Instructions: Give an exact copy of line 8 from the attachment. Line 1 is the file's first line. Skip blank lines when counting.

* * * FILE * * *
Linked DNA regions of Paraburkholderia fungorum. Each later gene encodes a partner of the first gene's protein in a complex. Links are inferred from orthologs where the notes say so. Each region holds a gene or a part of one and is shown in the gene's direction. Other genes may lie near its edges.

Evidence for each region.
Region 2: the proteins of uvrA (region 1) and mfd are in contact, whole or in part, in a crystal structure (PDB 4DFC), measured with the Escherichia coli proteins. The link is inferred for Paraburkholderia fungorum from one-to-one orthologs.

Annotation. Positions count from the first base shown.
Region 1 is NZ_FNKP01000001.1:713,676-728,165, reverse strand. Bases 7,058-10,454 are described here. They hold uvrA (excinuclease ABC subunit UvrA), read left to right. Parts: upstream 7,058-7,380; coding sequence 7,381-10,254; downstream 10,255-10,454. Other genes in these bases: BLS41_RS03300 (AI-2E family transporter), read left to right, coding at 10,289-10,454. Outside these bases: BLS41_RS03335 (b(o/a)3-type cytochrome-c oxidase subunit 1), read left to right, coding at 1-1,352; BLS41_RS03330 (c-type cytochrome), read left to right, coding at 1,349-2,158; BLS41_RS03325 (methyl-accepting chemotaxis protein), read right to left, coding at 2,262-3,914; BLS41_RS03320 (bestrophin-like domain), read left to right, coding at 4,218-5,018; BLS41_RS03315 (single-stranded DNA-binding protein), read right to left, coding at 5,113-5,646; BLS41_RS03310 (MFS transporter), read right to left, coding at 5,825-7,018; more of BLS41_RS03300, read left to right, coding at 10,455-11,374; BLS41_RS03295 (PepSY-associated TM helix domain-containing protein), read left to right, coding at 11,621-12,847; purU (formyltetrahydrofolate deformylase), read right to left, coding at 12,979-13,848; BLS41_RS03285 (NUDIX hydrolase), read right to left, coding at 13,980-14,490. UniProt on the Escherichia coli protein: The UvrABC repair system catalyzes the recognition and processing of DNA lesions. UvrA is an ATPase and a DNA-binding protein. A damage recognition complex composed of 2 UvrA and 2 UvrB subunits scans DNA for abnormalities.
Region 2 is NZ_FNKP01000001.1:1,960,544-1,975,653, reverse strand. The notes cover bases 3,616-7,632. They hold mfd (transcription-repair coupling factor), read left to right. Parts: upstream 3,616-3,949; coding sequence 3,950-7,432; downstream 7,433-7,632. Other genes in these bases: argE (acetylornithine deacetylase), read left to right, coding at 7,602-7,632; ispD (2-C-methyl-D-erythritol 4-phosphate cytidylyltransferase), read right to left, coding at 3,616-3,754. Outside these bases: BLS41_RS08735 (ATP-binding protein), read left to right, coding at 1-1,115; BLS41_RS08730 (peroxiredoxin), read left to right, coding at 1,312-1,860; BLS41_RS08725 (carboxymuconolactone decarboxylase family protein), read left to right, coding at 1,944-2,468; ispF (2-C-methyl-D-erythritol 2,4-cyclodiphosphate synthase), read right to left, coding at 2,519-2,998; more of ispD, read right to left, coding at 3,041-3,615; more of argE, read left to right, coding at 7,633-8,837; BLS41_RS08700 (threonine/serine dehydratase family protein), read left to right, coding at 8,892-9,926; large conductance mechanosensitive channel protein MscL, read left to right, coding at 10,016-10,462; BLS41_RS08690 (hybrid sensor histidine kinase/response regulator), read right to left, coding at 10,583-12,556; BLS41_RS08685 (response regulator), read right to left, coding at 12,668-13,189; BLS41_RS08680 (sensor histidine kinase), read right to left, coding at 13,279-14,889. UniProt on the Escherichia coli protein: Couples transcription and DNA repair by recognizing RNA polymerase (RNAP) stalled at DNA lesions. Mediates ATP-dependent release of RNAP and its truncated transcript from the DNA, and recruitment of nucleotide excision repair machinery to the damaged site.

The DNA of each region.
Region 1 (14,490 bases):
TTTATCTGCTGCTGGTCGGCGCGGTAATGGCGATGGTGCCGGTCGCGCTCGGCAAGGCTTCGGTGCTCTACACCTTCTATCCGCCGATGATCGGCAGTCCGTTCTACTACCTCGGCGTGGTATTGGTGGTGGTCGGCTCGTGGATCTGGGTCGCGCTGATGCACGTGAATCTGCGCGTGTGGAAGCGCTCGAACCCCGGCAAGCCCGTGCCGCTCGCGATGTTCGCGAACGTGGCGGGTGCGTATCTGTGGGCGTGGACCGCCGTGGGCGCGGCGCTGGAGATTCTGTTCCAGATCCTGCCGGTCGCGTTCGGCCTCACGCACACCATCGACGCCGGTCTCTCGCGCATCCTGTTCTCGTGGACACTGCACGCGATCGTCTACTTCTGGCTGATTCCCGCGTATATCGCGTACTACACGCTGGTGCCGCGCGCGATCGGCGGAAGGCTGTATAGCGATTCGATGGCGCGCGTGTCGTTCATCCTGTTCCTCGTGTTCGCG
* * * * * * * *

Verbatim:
Region 1 (14,490 bases):